These days, I read or hear of people requesting prayers for other people going through cancer, like I once was. Since I'm proof that positive thoughts are helpful, I am happy to oblige. But occasionally I'll see requests to tell a dying person to "keep fighting". It bothers me, to see that demand out there. I want to find the person who made that statement, and holler at them. They don't understand.
Their loved one has been fighting, dammit.
I haven't met a single person out there who, when initially diagnosed with cancer, didn't want to fight. Everybody wants to fight. I wanted to fight. Every single mother looks at her children and wants to fight. Men hold their spouse's hand and vow to fight. We all sit down with our doctors, plan out our attack. No matter the disease, we all start out with our fists raised, ready to battle. We're focused on the goal, the prize of a healthy life shimmering in the distance.
And then...well, things just don't work out the way they're expected to.
Surgery doesn't work. Chemo is ineffective. Relapses occur. These huge bumps in the road wear us all down over time, and sometimes, it is just more than a body can deal with. Sometimes a person with an illness just can't fight anymore. Telling someone who is dying, who knows that they are dying, to "keep fighting", as if all it takes is sheer will? It's just cruel. Bodies are decimated, unrecognizable but for the spirit still flickering within. They've already given every single ounce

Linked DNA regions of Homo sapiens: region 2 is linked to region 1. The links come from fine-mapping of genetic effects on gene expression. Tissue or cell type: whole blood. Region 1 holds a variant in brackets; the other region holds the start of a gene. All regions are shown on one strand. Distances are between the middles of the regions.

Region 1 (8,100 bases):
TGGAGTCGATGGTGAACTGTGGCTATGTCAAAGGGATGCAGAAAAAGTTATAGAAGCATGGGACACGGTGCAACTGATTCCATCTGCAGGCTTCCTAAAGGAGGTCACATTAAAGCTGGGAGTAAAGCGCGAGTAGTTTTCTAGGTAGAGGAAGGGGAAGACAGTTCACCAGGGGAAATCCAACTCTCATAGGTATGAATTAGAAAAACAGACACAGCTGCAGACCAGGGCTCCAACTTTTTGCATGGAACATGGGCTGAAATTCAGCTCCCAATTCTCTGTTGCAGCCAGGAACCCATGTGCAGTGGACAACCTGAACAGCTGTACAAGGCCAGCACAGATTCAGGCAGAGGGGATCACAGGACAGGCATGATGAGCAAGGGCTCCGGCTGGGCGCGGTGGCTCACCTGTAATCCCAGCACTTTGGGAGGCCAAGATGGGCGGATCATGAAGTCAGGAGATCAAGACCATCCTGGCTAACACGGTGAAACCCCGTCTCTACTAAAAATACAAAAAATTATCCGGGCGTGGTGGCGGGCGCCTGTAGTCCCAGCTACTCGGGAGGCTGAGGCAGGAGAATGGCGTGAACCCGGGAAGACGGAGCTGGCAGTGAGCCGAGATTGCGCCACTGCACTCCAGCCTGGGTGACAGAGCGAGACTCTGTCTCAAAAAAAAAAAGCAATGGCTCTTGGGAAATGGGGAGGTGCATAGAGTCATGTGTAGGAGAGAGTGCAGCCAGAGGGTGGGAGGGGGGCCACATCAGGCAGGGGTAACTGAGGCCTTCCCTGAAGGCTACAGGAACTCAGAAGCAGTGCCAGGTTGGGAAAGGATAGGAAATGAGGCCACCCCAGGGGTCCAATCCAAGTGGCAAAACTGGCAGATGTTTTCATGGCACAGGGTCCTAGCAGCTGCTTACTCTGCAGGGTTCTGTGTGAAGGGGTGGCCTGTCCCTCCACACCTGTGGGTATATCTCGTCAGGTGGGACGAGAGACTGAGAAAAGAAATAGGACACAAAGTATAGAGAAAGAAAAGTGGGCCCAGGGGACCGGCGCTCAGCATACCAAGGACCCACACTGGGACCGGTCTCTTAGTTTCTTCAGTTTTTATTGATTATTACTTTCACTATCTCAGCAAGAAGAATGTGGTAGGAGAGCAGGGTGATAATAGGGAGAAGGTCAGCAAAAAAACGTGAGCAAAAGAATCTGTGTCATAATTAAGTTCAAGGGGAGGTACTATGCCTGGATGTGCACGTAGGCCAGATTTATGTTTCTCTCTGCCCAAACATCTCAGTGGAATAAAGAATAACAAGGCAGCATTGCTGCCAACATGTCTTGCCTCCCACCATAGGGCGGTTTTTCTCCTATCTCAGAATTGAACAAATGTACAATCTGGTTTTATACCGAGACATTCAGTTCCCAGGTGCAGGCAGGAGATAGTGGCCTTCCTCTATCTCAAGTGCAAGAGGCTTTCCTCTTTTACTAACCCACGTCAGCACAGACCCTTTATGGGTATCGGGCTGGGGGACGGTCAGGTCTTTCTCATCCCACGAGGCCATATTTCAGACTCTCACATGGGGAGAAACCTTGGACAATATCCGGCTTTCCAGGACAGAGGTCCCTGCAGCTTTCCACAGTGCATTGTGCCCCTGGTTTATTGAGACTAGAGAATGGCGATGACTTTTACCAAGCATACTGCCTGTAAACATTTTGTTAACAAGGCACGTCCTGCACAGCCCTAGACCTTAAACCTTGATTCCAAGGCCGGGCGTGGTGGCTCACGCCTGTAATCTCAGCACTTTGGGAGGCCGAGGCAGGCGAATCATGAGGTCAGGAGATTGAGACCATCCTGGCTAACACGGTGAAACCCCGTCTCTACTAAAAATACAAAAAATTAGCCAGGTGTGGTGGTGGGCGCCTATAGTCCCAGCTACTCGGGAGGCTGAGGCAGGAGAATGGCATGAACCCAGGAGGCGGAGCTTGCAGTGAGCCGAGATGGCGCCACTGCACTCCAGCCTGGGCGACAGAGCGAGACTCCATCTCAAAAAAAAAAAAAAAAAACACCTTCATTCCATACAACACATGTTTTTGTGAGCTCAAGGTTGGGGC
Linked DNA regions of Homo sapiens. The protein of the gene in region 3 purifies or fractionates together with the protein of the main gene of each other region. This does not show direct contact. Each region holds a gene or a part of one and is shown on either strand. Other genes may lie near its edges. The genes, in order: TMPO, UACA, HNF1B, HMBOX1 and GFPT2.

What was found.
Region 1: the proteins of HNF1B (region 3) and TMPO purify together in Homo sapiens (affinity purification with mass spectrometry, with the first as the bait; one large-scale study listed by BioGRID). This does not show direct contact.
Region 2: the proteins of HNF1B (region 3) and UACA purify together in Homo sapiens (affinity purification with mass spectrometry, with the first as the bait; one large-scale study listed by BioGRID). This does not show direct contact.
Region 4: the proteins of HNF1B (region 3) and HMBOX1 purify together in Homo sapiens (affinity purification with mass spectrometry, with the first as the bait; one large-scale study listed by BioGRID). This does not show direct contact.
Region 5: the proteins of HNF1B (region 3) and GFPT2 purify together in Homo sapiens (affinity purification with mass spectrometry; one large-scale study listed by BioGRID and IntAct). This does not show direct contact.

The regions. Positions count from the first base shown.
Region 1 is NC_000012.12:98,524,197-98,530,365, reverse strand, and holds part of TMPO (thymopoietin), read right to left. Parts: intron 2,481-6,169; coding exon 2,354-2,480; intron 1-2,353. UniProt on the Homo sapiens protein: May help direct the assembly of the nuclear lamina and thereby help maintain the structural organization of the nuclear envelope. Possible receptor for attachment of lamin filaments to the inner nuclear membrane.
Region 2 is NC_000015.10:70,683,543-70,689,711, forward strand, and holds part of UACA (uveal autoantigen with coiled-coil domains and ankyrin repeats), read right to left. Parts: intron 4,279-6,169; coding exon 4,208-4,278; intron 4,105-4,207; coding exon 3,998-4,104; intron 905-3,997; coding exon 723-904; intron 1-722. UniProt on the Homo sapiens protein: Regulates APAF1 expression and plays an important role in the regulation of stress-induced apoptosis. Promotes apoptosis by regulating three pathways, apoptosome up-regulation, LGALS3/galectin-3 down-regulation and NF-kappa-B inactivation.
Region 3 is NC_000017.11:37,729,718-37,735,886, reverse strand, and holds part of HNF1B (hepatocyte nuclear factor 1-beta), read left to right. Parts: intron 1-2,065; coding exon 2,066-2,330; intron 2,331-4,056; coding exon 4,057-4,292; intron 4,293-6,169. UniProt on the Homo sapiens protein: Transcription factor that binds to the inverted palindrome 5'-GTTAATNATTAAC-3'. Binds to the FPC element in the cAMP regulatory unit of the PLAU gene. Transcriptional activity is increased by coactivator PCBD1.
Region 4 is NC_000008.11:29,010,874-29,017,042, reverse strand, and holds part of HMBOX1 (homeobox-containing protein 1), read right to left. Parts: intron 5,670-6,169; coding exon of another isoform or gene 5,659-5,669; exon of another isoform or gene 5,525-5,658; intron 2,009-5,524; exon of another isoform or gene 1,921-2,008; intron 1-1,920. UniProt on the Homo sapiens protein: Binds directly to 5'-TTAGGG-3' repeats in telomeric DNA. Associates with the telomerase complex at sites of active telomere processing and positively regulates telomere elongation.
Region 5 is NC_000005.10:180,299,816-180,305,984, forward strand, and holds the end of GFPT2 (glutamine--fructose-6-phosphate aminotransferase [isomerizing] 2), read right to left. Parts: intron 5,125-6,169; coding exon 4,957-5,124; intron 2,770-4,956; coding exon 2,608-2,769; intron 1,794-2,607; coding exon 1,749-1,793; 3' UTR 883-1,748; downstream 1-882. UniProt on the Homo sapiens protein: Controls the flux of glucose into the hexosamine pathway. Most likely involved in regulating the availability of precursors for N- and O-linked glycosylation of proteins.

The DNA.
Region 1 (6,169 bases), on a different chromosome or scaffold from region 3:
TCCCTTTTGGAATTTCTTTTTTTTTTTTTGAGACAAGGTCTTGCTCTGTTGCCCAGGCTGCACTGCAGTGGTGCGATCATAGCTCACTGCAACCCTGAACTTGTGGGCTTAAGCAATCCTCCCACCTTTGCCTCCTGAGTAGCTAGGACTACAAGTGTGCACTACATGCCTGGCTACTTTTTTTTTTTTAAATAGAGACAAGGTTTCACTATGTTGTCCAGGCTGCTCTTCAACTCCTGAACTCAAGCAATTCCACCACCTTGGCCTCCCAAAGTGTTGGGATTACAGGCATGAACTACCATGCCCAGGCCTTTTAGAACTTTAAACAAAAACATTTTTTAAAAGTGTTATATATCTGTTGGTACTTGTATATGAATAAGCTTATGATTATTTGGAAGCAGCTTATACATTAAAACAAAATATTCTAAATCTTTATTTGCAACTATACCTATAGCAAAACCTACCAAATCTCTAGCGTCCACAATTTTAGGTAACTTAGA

of strength. Even if they still want to fight, they just can't, not anymore. They are just tired, they are in pain, and they want it to stop.
We need to respect that. We need to accept that. This is not the time to demand that a person keep fighting, no matter how much we need it. It might be the most difficult thing we ever do, keeping our thoughts to ourselves. We want to keep our loved ones with us, encircled in our arms, for as long as we can.
This isn't about you.
This is the time to stop thinking of your own needs, your own wants. Your loved one is tired, exhausted, worn away. They are also terrified. A long time ago, when a person died, they were buried with various treasures, gifts to take into the afterlife. Our compassion, our courage, our strength?
These are our gifts.